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The silent lives of childhood sexual abuse survivors in America’s South Asian diaspora

  • Published at 06:11 pm January 10th, 2018
The silent lives of childhood sexual abuse survivors in America’s South Asian diaspora
Bina really believed Samiha was going to come home that night. It was a cold Wednesday evening in November 2016. Bina* had just gotten off the phone with her 23-year-old cousin, Samiha Khan, who assured her that she was on her way home. “I told her what I always tell her when she’s upset,” Bina said. “You live in a house full of people who love you, and we’re waiting for you. So, come home.” She was still suspicious. She had offered to call Samiha an Uber, but Samiha insisted she would take the subway. Instead, she threw herself in front of one. In the days following her death, Samiha’s best friend, Annie*, tried to make sense of what had happened. They had grown up together in the Bangladeshi community in Queens, New York, and attended the same school. They cooked and baked together during holidays. When Annie went off to college, Samiha visited her. On Annie’s birthday, Samiha threw her a surprise party. But before all of that, there was a part of Samiha’s life that would go on to haunt her over the years, leading to numerous suicide attempts. Beginning at age 8, Samiha was sexually abused by her father, Annie says. The abuse continued well into Samiha’s teenage years. Her mother knew, but discouraged Samiha from reporting it to the police, her cousin, Bina, says. Annie didn’t find out about it until their college years, when Samiha was no longer living with her parents. “When I came back from college for break for the first time, Samiha told me why she had moved out of her house,” Annie says. “That [her father] would molest her, abuse her, pull her hair. And then he would threaten to kill her if she said anything to anyone.”

Child sexual abuse in South Asian communities

Samiha’s Bangladeshi community in Queens is one of the country’s largest South Asian immigrant populations, which has grown exponentially over the past few decades. Between 2000 and 2010, the South Asian population became the fastest growing major ethnic group in the United States. Many migrate to the United States for better opportunities, often trading careers in prestigious fields — such as academia, medicine or other high-ranking posts — for blue collar jobs. And they do it all — leave their homes, learn the language, adjust to a new culture — for one reason: to secure a better future for their children. And yet, it is the children who suffer in silence. Nitasha Chaudhary Nagaraj, a research scientist at George Washington University, co-authored a 2016 report that surveyed South Asian adults in the United States. About 25 percent reported having experienced childhood sexual abuse. Nearly 22 percent of the victims grow up to have suicidal tendencies, which Nagaraj says is higher than in other ethnic communities. Such abuse often goes unreported due to cultural and familial stigma. Filial values are also very strong in South Asian cultures. Parents are authority figures, meant to be respected, not questioned.
Such abuse often goes unreported due to cultural and familial stigma
“Children are not seen as autonomous individuals in our culture. They’re seen as little people that you tell what to do,” says Yumnah Syed, a former youth empowerment advocate at Sakhi for South Asian Women, a non-profit organisation in New York. “In a way, we don’t value our children enough,” says Syed, who now works at Adelphi University’s Institute for Adolescent Trauma Treatment and Training.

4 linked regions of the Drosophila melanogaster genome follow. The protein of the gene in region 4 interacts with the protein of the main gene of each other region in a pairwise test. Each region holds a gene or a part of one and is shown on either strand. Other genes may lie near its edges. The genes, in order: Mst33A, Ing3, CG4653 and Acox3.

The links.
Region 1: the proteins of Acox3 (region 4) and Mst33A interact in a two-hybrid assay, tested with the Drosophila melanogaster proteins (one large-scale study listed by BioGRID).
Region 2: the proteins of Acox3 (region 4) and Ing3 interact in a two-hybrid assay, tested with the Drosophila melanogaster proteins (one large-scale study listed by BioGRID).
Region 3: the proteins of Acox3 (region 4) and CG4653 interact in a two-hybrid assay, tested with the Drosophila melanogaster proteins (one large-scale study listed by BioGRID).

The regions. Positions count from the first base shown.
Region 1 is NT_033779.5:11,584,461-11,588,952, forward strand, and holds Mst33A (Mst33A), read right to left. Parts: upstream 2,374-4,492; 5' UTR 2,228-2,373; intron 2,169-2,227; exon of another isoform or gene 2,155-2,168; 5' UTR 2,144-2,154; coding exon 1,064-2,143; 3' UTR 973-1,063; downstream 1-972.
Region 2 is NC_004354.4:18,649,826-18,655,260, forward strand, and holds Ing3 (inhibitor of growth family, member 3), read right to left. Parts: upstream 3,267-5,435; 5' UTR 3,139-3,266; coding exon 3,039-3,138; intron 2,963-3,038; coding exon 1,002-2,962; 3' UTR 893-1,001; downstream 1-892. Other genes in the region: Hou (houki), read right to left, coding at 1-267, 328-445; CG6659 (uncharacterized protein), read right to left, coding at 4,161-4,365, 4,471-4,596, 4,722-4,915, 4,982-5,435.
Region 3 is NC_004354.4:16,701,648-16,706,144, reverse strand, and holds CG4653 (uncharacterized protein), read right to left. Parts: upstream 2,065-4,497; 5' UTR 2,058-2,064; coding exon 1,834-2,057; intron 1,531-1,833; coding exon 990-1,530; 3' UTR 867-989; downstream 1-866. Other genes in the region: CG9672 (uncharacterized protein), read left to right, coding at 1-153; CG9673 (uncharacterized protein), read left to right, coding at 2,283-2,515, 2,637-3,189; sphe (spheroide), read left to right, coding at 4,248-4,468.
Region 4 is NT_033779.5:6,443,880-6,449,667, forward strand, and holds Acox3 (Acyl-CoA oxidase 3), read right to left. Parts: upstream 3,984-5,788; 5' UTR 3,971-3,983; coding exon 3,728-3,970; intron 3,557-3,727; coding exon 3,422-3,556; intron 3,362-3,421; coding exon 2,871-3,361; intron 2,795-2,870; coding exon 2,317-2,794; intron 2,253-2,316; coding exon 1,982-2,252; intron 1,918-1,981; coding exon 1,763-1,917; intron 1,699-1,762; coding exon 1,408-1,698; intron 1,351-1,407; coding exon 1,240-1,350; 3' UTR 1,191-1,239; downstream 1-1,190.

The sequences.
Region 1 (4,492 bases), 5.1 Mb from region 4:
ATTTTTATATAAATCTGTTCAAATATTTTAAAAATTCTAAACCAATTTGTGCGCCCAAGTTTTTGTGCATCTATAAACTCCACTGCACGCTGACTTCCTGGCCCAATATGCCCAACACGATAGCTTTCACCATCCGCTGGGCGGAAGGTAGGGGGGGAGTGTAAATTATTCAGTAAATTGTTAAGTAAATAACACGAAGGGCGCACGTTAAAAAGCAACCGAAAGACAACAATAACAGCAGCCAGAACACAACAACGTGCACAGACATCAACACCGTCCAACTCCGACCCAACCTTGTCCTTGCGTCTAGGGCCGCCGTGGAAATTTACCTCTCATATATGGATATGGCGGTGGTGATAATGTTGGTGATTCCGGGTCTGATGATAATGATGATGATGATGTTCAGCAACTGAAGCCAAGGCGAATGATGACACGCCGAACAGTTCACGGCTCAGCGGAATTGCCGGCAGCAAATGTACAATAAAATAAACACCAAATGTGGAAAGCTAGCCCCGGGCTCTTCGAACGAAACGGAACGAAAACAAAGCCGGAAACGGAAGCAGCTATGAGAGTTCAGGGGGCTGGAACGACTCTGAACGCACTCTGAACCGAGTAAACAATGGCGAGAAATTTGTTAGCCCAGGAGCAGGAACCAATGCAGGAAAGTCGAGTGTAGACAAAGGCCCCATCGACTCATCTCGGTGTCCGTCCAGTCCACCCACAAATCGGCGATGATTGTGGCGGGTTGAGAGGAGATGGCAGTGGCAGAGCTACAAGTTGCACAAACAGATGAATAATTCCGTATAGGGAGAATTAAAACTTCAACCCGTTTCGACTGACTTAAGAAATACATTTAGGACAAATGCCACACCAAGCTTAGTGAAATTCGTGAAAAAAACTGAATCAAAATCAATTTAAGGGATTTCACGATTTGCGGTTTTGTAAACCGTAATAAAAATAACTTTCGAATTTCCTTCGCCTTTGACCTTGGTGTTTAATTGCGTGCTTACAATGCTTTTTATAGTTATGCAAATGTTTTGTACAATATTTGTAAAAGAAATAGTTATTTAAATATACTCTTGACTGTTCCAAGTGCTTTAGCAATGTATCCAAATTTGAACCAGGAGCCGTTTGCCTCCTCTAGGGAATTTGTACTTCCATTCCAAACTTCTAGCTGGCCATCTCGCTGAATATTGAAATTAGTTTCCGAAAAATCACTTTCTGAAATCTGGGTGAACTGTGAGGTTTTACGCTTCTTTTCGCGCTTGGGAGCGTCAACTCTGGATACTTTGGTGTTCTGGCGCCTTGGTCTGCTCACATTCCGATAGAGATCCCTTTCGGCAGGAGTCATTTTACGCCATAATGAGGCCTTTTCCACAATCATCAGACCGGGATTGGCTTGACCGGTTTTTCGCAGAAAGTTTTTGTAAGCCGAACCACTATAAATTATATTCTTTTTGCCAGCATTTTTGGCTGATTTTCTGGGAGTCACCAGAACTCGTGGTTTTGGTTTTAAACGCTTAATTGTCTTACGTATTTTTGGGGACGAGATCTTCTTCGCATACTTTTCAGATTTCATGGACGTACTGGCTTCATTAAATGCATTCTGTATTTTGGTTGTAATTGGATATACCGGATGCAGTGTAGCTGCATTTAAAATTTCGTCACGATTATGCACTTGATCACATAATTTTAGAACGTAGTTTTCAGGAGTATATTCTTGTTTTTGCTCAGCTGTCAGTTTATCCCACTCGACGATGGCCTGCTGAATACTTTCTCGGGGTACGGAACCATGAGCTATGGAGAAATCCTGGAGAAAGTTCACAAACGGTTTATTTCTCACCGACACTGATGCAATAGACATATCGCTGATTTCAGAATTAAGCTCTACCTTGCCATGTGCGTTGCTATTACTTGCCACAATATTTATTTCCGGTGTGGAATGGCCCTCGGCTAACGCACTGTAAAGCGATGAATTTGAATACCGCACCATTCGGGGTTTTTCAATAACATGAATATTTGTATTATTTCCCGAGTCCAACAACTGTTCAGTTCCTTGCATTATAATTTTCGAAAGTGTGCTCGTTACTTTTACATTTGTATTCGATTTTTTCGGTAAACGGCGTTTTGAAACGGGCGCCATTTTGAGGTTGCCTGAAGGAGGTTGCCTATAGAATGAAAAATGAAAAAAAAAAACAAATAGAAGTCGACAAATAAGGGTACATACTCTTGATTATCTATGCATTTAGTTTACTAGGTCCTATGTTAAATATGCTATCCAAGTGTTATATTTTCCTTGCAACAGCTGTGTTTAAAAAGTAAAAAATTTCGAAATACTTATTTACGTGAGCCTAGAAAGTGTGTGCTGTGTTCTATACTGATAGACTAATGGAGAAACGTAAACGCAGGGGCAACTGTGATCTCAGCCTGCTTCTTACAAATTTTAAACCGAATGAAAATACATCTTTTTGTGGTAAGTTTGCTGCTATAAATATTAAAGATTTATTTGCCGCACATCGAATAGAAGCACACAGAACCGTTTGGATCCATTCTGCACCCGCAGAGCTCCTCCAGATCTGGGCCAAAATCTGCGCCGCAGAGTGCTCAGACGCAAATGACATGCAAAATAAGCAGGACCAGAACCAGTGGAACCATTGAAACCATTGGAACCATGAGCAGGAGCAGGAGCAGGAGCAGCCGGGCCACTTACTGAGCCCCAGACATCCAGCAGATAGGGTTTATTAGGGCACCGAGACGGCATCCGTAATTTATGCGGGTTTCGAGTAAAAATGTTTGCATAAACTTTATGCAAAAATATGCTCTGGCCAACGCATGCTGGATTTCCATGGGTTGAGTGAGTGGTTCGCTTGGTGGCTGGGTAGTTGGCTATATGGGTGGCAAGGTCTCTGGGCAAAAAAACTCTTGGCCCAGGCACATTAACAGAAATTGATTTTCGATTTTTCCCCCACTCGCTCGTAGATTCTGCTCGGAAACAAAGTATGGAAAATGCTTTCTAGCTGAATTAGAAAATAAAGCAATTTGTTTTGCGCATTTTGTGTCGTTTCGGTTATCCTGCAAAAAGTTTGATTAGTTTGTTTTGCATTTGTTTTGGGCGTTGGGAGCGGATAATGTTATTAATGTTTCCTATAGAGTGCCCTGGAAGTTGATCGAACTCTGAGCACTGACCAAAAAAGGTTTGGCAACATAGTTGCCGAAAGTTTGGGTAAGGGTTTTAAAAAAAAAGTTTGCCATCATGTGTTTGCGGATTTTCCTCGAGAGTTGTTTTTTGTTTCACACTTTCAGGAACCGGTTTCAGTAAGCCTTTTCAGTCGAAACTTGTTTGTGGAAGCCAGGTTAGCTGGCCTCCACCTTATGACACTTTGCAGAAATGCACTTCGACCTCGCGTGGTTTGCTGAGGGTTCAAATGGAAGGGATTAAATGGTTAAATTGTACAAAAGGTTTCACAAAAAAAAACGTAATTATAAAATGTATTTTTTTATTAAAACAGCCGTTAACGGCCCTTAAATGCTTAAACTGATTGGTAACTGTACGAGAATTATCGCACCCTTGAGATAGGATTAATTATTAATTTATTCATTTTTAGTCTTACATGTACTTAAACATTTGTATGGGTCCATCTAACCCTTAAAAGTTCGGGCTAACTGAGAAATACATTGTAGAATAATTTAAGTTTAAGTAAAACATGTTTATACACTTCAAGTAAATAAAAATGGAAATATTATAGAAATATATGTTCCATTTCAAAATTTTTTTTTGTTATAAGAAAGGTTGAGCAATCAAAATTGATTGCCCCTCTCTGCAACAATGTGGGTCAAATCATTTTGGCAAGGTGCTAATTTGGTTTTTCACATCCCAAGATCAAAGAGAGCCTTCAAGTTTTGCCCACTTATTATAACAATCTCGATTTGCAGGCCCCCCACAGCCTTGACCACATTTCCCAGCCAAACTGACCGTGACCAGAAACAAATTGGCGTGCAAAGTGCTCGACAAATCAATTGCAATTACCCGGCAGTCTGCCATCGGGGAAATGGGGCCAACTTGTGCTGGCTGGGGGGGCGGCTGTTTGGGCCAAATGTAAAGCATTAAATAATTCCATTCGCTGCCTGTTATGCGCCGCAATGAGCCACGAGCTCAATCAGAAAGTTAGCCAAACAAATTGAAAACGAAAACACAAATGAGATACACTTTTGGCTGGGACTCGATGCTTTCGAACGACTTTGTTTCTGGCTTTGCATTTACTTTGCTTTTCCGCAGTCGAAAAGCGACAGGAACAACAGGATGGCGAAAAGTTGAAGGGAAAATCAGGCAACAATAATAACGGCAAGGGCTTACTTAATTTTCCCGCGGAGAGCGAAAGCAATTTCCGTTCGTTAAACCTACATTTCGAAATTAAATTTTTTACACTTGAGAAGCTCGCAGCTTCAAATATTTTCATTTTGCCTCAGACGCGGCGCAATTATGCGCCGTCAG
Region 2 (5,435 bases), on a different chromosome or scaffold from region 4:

Samiha’s struggle

In the years before her death, Samiha suffered much of her mental health struggles in silence. “She was very quiet in the sense that she would think very carefully before she spoke,” Bina says of her cousin. Samiha often did not share her feelings because she did not want to “burden” others. When she was 16, Samiha attempted her first suicide. She tried to overdose on Tylenol. Soon after, Samiha moved in with Bina’s family. “We would get on each others’ nerves, and then we would be ordering a bunch of junk food and watching movies together,” Bina recalls. On the day she took her life, Samiha failed her driving test. Perhaps it acted as a trigger — in addition to other struggles she had been facing, such as a fallout with her former boyfriend. She messaged him, saying she would “do something stupid.” He panicked and contacted Annie, who was unable to reach Samiha on the phone. She turned to Bina. That is when Bina called Samiha, and pleaded with her to come home. Instead, in a few hours, she would find herself at the hospital, giving the news to Samiha’s parents, who were one of the last to arrive. Samiha had died after jumping in front of the 7 train at a Jackson Heights subway stop. In her years living at Bina’s house, Samiha would miss her mother, who continued to live with her father in a different section of Queens. Samiha’s mother did not agree to an interview for this article. According to Bina, Samiha’s mother moved out of her husband’s house within a few days of her daughter’s death. She had plans to file for divorce, Bina says, and now acknowledges that what happened to her daughter was the result of her husband’s abuse. They don’t know where Samiha’s father has been since they last saw him the day after his daughter’s funeral, and he could not be reached for comment. But her realisation came too late. Samiha often felt that her mother had let her down. She was not supportive of Samiha when she learned about the abuse. She didn’t let Samiha go to the police either. Survivors in the South Asian American community often don’t report abuse by family members, as they worry that it might affect their immigration status, says Hiral Patel, a psychotherapist who until recently worked at Raksha, an organisation that works with survivors of sexual abuse in Atlanta’s South Asian community. In Samiha’s mother’s case, it was religion. Samiha’s family practices Islam. “She felt she had a religious duty as a wife to stay by him,” Bina says. Another reason for not reporting abuse is the protection of family honour, which is considered sacred. This often discourages children — or wives — from questioning authority figures. That fear is bigger when the perpetrator is the breadwinner of the family, as it was in Samiha’s case. “When you look at minority groups, there seems to be more focus on shame and maintaining traditional values. They don’t talk about sex, and this shame is more prominent in the South Asian community,” says Nagaraj, the research scientist at George Washington.